LHSAA Executive Director Eddie Bonine called a Friday morning news conference to drop a bombshell.
Bonine announced that the state’s governing body for high school sports did not follow its constitution when it approved split football championships in 2013, based on the opinion of new LHSAA attorney Mark Boyer.
The revelation came less than two weeks before the LHSAA’s annual convention, set for Jan. 27-29 at the Crowne Plaza in Baton Rouge. What it means as the LHSAA moves forward remains in question.
Bonine, who took over the LHSAA’s top job in March, made the announcement based on a mandate to provide “transparency” for member schools.
“Mr. Bonine is a collaborator and throughout this process he has worked with the officers of the executive committee, the parliamentarian and our attorney,” said LHSAA President Vic Bonnaffee of Central Catholic. “I want to stress that he is the messenger in this situation. This is not something he created or sought out. We understand there are people who will not like this. Again, Mr. Bonine is the messenger.”
The constitutional issue was discovered when the constitution agenda for the convention was reviewed last week. That’s when a legal opinion was sought. Boyer also was present for Friday’s news conference at the LHSAA office.
The opinion states that the LHSAA did not follow its constitution while passing the split because it did not go through the executive committee for approval before the decisive vote. The decision likely returns the LHSAA to its traditional format of five classifications for football-playing schools and seven total classifications.
A plan that would divide schools into groups based on their metro or rural status also could come into play. Bonine was quick to point out that, despite the announcement, the agenda for the LHSAA convention is set and will not change.
Bonine asked for Boyer’s assistance when asked directly about whether the finding puts the LHSAA back into five classes for football. Bonine, Bonnaffee, LHSAA Vice President Mike Oakley of Iowa, Past President Todd Guice of Ouachita Parish and parliamentarian Brian LeJeune, the Superintendent of Jefferson Davis Schools, were part of the agenda review group that discovered the constitution conflict.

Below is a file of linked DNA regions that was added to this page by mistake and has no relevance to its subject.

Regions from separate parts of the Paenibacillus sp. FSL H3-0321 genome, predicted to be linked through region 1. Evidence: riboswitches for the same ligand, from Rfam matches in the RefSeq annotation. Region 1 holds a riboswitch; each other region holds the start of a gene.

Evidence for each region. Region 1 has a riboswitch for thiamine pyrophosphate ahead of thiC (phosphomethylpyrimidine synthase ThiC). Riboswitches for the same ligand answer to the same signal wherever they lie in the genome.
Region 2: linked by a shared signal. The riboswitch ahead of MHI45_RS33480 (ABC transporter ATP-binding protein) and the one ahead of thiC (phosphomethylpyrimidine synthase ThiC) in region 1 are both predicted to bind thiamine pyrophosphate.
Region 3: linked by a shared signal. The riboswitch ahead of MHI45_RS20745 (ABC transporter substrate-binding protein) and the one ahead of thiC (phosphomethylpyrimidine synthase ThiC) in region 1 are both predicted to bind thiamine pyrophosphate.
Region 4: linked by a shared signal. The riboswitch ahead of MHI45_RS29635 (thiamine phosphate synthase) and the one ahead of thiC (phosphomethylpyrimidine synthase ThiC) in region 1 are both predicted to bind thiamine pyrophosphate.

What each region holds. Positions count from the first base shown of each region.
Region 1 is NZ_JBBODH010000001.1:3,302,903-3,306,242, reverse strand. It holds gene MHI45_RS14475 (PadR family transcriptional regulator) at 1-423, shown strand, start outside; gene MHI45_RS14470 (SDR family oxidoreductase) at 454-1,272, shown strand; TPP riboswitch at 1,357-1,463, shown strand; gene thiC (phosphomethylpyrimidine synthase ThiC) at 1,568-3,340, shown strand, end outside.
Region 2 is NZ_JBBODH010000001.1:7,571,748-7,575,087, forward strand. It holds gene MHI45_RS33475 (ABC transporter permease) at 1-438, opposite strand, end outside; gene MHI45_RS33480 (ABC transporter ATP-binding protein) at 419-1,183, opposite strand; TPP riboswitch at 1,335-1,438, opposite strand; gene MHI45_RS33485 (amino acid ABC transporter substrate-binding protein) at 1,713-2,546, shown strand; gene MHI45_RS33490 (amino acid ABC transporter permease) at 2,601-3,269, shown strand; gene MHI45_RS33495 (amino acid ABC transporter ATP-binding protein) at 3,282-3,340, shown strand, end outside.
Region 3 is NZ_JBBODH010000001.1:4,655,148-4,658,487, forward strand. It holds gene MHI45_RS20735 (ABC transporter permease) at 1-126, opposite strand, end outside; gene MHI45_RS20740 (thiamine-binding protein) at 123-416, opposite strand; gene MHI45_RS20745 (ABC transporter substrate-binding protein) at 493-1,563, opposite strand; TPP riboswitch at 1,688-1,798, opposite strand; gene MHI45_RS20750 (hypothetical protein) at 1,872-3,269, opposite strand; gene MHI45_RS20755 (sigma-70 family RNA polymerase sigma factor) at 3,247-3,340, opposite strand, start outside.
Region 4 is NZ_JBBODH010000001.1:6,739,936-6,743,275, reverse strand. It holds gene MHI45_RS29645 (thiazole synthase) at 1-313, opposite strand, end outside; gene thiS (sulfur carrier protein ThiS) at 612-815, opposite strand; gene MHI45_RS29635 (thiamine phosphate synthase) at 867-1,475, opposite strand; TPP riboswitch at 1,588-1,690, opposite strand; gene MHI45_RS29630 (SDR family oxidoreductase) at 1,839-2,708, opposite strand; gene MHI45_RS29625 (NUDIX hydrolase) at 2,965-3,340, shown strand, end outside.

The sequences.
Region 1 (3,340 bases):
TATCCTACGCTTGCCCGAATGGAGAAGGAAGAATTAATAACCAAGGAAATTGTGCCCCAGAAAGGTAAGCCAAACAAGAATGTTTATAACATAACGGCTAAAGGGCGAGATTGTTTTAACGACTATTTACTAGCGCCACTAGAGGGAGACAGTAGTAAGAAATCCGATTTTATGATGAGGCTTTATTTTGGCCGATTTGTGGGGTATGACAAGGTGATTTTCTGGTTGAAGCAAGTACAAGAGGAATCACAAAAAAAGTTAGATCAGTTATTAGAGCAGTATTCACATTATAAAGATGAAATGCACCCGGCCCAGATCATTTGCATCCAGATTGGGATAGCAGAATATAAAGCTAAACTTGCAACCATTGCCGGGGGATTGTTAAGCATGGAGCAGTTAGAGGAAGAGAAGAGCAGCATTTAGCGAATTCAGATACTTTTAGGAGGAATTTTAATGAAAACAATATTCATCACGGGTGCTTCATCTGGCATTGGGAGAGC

“The communication I received from Mark was that in this case he feels that we violated the constitution,” Bonine said. “And if that’s the case, the split then becomes null and void, and I believe we go back to where we were before the split.”
Added Boyer: “It appears that’s the way it should go. I believe the executive committee deserves a conversation on this. Our parliamentarian, who I believe is new to the process, needs a little bit more information about what transpired at the (2013 convention) meeting.
“We have to know exactly what transpired to make a determination. On the surface it appears that, if you have not followed the appropriate procedure in making any of change to our constitution, it would be out of order.”
Bonine, who teamed with LHSCA Director Terence Williams to formulate the plan, reportedly is pondering whether to stick with the new plan or propose an alternative. The metro-rural plan was approved by the executive committee last month and qualifies as a proposal that could be voted on and approved.
Member principals approved split football playoffs, dividing schools into separate divisions in 2013 during the tenure of former Executive Director Kenny Henderson. For the past three years, the LHSAA has crowned nine football champions — five for nonselect/traditional public schools and four for select schools, a group made up of private, magnet, laboratory and most charter schools.
After the split proposed by Winnfield Principal Jane Griffin was approved, its opponents in the private-school ranks questioned its constitutionality based on the fact that the constitution says the LHSAA should be divided into five classes for football.
The new revelation revolves around item 8.7.2, which states, “Divisions involving two or more classifications may be created by the Executive Committee to provide competition in certain sports. The Executive Committee shall place schools in districts on an annual basis, if necessary.”
Henderson sought and received an outside legal opinion, and member schools were told the constitution and other bylaws in the LHSAA handbook were separate entities that did not have to agree. That legal opinion did not address the constitution point Friday’s announcement is centered around.
Bonine also stressed the importance of proposals to approve pay raises for officials that were put into practice last fall. He stressed that if the LHSAA’s principals do not approve the pay raises, officials likely will go on strike immediately.